Connecticut is the southernmost state of the New England area, and it’s the location of Hartford, the fourth largest city in the state. Hartford has many points of interest, such as Bushnell Park, the Connecticut Science Center and the Mark Twain House and Museum. Connecticut has had such notable people as actor Michael J. Fox, author Mark Twain and comedian Joan Rivers hail from this state. On July 6, 1944, Hartford suffered one of the worst fires in America’s history, the Hartford Circus Fire, which killed nearly 200 people and injured more than 700 others. There have also been several fires in Norwich and a tragic fire at the Hartford Hospital in 1961, killing 16 people. These sad events brought about the birth of dedicated firefighting in the state, and to this day there is a strong support for this career. Despite budget cuts to some fire departments and fire schools, there are still many job openings and advancement opportunities for firefighters in Connecticut.
The Requirements for Becoming a Firefighter in Connecticut
In order to become a firefighter in Connecticut, you have to fulfill a variety of requirements. To start your career in this challenging yet rewarding occupation, you’ll find the first steps in how to become a firefighter in Connecticut listed below:
• High School diploma
• 18 years of age or older
• Valid Connecticut State Driver’s License
• Minimum Level of Functional Computer Literacy
• One Properly Completed Candidate Physical Ability (CPAT) Form
The last item precedes of comprehensive medical exam that is mandatory for all prospective Connecticut firefighters who must schedule an appointment in advance by submitting a CPAT Form to the state Fire Academy with a $150 fee.
• Satisfactory completion of approved firefighter training courses
You might consider attending a fire school or training program to undergo specific training. Depending on the type of firefighter you’d like to become, you may need more or less education.
Start your journey by getting free information on firefighter programs near you:
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- Associate of Science in Fire Science
- Bachelor of Science in Public Safety Administration
- Associate of Arts in Criminal Justice
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Most Firefighter I and II certification training programs in Connecticut are accredited by the International Fire Service Accreditation Congress (IFSAC) and/or Proboard. Both accrediting bodies are reputable organizations with uniform rigorous standards applied and recognized nationwide. This allows all IFSAC or Proboard certified training graduates to satisfy most state certification requirements by reciprocity.
It is vital to note that a vast majority of more than 80 percent of Connecticut firefighters are volunteers. Thus, all state-approved certification programs have a common peculiar threshold admissions criterion that requires candidates to be current members of or sponsored by a local fire department. Current membership or sponsorship by an out-of-state fire department may suffice if located in a jurisdiction that regularly provides mutual assistance to Connecticut fire department(s).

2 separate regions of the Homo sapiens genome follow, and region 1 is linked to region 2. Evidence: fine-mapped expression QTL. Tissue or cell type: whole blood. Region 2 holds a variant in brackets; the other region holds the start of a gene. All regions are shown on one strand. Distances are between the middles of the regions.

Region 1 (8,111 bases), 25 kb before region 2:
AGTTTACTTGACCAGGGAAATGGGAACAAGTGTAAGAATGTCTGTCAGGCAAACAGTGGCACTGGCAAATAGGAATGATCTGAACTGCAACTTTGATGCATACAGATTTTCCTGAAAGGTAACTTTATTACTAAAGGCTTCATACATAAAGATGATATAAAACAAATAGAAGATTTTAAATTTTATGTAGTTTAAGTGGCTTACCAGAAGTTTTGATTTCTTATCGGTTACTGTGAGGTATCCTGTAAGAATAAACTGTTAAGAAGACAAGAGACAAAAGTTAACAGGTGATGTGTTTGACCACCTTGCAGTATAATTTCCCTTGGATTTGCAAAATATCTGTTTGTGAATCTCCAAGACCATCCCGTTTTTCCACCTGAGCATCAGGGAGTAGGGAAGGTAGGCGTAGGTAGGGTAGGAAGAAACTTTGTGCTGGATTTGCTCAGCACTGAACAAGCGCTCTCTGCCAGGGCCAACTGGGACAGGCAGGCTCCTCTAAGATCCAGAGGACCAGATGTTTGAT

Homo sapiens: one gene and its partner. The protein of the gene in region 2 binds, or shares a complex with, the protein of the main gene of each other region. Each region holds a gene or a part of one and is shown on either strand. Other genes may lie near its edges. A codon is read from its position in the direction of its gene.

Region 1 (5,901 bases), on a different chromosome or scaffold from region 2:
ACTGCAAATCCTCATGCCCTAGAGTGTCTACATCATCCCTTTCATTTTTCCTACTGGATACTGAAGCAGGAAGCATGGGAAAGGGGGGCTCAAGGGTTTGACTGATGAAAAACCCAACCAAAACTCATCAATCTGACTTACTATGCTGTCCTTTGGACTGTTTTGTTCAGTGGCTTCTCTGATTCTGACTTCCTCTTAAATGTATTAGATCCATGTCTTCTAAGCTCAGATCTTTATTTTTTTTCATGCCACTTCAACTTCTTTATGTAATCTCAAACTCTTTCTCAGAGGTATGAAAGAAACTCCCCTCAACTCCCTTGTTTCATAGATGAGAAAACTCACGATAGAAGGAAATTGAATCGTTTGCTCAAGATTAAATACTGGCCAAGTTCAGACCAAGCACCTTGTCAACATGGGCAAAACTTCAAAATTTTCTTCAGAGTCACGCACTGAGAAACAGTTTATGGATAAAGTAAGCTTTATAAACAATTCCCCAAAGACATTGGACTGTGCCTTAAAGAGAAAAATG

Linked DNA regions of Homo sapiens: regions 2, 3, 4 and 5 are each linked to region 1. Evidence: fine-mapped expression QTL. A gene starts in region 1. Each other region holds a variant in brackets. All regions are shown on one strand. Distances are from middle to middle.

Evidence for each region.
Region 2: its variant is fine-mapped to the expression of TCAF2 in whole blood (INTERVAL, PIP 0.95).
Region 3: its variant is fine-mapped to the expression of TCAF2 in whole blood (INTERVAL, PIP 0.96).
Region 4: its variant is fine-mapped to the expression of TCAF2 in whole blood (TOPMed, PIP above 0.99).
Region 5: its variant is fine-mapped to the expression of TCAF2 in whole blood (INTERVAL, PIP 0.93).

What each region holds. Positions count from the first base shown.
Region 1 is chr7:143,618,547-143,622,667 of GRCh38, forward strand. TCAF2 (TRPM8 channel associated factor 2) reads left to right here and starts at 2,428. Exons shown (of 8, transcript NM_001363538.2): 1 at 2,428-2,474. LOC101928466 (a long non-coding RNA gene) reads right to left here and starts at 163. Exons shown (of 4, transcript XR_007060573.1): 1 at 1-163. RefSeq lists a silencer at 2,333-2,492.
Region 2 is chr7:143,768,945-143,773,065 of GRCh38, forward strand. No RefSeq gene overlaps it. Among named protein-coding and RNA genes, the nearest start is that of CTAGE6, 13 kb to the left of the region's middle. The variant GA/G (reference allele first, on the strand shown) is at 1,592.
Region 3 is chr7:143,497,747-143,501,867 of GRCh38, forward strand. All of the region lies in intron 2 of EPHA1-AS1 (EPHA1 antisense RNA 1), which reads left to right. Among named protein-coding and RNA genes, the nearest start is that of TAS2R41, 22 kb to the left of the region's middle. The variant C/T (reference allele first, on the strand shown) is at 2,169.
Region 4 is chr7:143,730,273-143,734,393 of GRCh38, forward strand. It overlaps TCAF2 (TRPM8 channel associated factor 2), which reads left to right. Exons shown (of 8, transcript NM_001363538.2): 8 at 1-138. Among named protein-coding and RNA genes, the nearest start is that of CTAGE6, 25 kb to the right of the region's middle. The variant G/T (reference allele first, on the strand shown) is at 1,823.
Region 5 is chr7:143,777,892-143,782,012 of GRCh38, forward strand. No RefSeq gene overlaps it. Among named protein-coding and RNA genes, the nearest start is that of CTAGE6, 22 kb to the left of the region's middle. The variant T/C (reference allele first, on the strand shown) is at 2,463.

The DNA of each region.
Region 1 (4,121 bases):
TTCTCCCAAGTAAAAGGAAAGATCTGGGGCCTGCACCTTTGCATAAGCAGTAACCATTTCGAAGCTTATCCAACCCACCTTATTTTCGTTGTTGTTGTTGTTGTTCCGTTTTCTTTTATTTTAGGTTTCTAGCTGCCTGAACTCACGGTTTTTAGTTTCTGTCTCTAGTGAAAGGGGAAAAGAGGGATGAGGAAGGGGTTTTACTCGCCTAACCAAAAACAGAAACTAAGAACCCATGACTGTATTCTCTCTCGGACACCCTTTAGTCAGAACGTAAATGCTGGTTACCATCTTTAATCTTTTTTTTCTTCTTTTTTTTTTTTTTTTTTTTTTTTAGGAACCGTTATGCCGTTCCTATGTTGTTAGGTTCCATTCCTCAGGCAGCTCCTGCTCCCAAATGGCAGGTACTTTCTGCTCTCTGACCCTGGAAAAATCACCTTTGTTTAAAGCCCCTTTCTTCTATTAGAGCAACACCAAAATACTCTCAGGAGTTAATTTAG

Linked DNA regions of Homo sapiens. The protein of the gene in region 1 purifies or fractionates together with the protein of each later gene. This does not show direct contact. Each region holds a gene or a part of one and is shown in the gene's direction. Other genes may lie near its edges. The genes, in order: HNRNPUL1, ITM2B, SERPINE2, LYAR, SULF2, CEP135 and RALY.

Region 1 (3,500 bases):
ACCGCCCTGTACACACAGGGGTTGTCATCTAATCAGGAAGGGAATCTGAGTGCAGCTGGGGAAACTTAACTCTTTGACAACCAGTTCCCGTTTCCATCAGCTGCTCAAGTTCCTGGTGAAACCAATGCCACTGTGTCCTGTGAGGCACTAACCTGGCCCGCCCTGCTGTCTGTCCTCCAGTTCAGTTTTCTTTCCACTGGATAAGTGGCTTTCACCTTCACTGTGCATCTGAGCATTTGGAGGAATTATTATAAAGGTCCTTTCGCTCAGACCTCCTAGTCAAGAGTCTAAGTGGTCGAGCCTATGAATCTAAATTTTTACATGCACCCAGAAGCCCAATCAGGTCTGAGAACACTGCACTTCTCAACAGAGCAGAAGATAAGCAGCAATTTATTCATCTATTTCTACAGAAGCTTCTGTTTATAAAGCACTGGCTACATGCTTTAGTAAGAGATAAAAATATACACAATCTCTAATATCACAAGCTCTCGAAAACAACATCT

What to expect during basic Connecticut Firefighter training
All 40 different levels of certification exams currently administered by the State Commission on Fire Prevention and Control include practical skills and written testing. Therefore, Firefighter I and II training consists of lectures and practice drills that encompass but not limited to the following areas:
• Hazardous Materials Awareness and Handling
• Emergency Medical Services
• Fire Evacuation and Rescue Techniques
In addition, Firefighter I and II certification require verification of live fire suppression experience.
Closing Observations of Common Factor in Optimal Connecticut Firefighting Career Options
As the foregoing discussion clearly reveals, “strong firefighting related training” and “volunteerism” are the two common denominators and prime dependent variables of a great career in Connecticut’s local fire departments. After constant application of best efforts to develop steady habits that exhibit true dedication, dreams of a lucrative professional career may easily materialize with lifetime earnings expectations in excess of $61,000.
More information on firefighting career is available at Connecticut State Commission on Fire Prevention and Control site.
We hope that this article has helped you to better understand how to become a firefighter in Connecticut. This state can be hard to work in due to extremely cold winter weather that can last for several months, so you need to be dedicated to your career if you want to join with other firefighters to protect the state. There were more than 11,000 fires in the 2012-2013 fire season. These fires caused several deaths, hundreds of injuries and almost 50 million dollars in damages. Being a firefighter requires strong character and determination in order to handle the difficult and stressful situations that may arise.
Despite the challenges of this career, there are many advantages to becoming a firefighter. As a firefighter in Connecticut, it can be very rewarding to experience the thrill of being a part of protecting and saving lives with your fellow workers.
Gain credentials to get you admitted to a great career at your desired fire department by attending a firefighter school/program. Search “Fire Science” or/and “emergence management” school and degree information below.